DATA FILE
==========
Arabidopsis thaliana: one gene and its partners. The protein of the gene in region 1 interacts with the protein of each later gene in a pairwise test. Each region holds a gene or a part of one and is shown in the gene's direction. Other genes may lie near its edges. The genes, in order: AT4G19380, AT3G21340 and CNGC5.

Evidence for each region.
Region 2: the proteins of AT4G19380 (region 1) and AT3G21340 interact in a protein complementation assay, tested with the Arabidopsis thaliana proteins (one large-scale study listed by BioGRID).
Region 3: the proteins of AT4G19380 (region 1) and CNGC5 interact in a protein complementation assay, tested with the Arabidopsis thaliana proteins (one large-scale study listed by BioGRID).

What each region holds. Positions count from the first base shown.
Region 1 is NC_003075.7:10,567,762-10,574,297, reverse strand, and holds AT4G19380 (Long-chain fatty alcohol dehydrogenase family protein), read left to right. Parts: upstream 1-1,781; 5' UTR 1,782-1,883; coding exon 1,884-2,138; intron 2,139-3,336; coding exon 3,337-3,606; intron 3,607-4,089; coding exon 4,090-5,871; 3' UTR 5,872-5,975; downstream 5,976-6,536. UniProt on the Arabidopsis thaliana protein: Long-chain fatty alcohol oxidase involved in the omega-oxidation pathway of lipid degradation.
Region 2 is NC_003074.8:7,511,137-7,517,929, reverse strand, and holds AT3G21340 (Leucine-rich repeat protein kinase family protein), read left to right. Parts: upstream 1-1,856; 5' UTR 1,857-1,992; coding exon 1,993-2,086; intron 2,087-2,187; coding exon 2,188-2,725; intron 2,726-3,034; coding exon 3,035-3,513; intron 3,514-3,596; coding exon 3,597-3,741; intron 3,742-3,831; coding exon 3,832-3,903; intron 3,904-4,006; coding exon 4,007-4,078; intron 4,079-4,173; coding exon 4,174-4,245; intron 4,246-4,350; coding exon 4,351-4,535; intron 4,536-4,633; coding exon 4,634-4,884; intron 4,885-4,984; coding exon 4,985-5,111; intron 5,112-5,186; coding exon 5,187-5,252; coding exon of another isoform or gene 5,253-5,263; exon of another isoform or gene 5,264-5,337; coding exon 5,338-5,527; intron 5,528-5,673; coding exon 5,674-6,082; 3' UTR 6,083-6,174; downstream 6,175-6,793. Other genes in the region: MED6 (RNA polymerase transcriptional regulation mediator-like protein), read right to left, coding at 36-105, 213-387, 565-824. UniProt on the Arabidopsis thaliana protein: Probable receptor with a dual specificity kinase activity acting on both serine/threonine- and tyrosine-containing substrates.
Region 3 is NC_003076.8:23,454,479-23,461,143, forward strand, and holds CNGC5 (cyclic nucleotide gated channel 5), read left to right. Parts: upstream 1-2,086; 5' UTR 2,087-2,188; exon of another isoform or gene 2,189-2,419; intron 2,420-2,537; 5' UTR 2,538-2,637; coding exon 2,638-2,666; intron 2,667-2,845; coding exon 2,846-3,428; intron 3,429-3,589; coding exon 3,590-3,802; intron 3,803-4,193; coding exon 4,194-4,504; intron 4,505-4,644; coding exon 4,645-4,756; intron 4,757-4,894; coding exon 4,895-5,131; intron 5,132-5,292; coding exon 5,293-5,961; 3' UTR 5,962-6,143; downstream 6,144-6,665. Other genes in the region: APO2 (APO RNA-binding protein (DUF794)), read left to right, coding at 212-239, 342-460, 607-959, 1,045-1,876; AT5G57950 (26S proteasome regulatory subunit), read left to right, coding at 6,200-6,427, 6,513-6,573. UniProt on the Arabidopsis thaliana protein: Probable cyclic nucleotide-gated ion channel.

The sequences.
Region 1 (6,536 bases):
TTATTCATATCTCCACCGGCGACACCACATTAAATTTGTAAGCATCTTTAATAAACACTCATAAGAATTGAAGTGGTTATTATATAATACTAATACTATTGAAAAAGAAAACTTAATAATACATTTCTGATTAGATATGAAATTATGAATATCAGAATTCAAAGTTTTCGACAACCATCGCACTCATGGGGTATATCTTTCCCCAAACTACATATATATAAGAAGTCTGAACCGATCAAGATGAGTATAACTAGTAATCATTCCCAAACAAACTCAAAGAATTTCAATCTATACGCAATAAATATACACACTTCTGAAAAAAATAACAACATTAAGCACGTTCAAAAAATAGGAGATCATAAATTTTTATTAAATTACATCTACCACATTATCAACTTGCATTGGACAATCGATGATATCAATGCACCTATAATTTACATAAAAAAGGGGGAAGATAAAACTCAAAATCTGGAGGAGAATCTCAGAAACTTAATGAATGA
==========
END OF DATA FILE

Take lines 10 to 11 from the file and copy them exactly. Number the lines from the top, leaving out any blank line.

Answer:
Region 1 (6,536 bases):
TTATTCATATCTCCACCGGCGACACCACATTAAATTTGTAAGCATCTTTAATAAACACTCATAAGAATTGAAGTGGTTATTATATAATACTAATACTATTGAAAAAGAAAACTTAATAATACATTTCTGATTAGATATGAAATTATGAATATCAGAATTCAAAGTTTTCGACAACCATCGCACTCATGGGGTATATCTTTCCCCAAACTACATATATATAAGAAGTCTGAACCGATCAAGATGAGTATAACTAGTAATCATTCCCAAACAAACTCAAAGAATTTCAATCTATACGCAATAAATATACACACTTCTGAAAAAAATAACAACATTAAGCACGTTCAAAAAATAGGAGATCATAAATTTTTATTAAATTACATCTACCACATTATCAACTTGCATTGGACAATCGATGATATCAATGCACCTATAATTTACATAAAAAAGGGGGAAGATAAAACTCAAAATCTGGAGGAGAATCTCAGAAACTTAATGAATGA